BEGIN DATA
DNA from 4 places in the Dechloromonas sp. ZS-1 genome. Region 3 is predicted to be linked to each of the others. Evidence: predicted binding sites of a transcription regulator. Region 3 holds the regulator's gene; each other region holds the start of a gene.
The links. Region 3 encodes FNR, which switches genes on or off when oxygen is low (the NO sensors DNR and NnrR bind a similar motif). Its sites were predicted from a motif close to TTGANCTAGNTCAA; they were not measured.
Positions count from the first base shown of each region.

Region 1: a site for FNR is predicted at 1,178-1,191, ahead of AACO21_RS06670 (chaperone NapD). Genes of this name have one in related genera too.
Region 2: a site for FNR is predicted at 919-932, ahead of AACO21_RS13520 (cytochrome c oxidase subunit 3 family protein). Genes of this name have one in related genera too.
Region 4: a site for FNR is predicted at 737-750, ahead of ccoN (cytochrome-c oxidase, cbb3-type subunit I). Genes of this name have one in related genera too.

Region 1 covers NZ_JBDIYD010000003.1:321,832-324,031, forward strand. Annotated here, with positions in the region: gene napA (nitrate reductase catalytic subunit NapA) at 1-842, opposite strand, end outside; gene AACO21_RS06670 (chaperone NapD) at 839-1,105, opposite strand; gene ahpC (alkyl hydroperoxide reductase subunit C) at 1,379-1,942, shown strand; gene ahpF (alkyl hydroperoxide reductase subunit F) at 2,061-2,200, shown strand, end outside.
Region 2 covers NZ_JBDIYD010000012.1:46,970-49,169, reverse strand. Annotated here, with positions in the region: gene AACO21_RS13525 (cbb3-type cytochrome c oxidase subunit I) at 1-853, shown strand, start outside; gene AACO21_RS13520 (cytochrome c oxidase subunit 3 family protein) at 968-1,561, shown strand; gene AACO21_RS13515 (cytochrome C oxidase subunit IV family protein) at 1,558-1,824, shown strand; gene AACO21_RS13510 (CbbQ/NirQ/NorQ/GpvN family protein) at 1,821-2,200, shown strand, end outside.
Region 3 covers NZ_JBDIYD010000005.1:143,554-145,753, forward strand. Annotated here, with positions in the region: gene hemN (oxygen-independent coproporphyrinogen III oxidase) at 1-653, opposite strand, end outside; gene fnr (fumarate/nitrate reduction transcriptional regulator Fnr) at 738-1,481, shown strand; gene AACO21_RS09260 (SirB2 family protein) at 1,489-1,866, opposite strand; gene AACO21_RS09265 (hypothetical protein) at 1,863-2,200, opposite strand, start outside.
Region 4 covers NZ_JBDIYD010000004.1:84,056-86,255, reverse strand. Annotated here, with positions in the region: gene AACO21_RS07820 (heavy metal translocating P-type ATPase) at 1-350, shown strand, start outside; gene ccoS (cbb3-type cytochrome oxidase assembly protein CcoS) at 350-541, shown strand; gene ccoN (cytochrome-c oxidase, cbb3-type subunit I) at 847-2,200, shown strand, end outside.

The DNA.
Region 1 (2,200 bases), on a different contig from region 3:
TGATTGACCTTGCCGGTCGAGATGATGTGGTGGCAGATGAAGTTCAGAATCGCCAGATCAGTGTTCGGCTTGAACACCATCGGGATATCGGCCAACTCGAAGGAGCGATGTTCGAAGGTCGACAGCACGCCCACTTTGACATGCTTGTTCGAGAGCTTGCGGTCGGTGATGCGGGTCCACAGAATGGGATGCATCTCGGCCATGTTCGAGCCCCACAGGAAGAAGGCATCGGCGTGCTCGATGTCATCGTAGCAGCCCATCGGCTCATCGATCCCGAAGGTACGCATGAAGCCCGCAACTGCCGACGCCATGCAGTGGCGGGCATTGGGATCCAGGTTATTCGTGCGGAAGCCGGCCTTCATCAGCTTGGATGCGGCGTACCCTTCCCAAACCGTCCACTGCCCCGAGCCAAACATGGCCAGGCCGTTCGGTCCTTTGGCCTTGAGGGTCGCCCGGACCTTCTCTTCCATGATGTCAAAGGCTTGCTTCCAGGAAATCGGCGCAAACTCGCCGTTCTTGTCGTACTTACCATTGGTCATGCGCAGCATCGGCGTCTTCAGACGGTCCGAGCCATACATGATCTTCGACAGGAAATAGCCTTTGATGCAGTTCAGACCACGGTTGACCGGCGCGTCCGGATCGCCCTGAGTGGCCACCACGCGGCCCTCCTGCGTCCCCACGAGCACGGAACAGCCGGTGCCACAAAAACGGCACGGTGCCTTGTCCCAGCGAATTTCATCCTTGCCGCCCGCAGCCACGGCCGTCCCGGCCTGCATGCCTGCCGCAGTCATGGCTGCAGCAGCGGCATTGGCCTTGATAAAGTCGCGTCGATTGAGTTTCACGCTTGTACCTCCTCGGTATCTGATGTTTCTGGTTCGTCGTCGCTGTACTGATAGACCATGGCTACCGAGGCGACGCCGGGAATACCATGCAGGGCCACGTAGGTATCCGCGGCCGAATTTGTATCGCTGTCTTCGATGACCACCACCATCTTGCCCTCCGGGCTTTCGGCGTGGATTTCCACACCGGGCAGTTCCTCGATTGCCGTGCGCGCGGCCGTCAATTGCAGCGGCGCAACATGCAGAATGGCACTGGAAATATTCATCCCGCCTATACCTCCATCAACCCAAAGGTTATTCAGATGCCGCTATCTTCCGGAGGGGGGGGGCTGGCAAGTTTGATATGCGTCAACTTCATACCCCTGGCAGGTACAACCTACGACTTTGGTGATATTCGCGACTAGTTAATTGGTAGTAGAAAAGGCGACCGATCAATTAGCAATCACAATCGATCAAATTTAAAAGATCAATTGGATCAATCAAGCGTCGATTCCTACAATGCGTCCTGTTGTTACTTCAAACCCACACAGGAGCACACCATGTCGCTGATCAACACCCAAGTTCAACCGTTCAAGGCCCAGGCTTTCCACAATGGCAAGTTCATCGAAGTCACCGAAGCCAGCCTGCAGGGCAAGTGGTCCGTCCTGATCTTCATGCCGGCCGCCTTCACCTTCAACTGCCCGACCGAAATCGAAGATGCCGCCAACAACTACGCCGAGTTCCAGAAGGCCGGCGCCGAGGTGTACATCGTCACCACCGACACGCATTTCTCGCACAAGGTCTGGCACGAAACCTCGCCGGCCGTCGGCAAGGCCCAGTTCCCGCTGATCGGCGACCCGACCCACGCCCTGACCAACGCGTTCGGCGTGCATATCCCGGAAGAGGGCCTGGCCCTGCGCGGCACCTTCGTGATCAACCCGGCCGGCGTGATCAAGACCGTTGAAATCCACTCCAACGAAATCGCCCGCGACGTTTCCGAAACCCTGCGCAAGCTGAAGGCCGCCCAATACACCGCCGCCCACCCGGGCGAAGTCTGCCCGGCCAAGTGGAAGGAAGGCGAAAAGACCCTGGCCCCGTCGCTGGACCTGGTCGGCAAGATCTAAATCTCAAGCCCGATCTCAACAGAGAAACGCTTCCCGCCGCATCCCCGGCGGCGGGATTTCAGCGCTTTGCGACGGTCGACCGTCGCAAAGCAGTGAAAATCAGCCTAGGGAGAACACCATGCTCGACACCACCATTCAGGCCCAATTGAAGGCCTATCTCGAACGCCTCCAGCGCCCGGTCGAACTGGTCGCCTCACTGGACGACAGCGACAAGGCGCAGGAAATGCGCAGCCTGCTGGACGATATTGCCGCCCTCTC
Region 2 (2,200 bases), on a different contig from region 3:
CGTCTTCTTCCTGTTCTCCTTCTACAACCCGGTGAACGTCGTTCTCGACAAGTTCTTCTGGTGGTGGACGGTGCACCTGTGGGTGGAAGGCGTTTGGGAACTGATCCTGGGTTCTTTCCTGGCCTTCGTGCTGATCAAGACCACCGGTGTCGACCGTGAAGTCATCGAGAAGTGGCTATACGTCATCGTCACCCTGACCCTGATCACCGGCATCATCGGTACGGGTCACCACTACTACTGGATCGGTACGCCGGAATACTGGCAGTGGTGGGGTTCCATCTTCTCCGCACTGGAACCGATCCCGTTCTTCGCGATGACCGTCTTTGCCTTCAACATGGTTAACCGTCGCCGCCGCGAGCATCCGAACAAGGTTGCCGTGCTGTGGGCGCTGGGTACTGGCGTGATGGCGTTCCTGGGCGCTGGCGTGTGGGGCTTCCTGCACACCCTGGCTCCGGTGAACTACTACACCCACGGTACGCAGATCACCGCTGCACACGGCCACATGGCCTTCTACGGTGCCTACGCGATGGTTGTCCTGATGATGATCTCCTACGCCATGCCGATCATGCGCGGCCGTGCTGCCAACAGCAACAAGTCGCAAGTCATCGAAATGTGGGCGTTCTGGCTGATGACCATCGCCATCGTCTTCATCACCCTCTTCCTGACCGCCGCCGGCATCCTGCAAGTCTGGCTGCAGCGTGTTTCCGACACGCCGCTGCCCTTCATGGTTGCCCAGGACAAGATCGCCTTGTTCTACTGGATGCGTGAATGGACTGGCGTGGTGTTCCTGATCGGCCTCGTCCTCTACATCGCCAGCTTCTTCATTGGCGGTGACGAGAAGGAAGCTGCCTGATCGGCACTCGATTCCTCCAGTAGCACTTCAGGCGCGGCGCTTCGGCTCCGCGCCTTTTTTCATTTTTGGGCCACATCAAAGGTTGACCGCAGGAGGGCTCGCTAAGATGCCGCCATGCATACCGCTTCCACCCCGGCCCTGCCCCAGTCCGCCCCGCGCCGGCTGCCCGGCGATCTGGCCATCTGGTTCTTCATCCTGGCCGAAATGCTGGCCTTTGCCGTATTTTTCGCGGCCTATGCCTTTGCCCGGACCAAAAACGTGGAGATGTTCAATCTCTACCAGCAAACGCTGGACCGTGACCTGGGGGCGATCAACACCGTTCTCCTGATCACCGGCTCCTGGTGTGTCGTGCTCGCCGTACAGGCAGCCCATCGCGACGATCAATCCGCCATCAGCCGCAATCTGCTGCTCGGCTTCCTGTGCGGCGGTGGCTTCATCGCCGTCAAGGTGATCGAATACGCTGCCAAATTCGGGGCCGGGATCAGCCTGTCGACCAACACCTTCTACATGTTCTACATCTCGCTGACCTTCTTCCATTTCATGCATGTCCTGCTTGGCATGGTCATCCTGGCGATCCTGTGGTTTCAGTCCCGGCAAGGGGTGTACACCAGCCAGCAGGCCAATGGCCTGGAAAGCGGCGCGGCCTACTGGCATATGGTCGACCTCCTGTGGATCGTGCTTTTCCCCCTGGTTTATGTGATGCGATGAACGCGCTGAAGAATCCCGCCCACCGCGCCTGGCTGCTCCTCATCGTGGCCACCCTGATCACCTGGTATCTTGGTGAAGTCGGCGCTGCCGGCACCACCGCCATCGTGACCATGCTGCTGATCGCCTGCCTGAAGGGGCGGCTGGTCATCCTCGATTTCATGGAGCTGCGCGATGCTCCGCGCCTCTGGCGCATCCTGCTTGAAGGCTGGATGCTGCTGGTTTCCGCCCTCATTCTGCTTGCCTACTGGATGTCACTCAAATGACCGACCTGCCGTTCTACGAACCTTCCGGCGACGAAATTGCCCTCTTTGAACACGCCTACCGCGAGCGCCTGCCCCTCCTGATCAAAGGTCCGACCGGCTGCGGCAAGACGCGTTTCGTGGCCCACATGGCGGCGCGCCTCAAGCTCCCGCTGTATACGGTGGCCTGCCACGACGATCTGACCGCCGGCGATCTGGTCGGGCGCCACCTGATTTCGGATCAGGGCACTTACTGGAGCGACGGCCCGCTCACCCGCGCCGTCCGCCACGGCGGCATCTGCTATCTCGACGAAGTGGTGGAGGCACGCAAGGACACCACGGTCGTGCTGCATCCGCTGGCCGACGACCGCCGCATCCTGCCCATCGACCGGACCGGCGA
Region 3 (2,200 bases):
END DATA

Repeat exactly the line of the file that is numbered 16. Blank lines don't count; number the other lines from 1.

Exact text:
Region 3 (2,200 bases):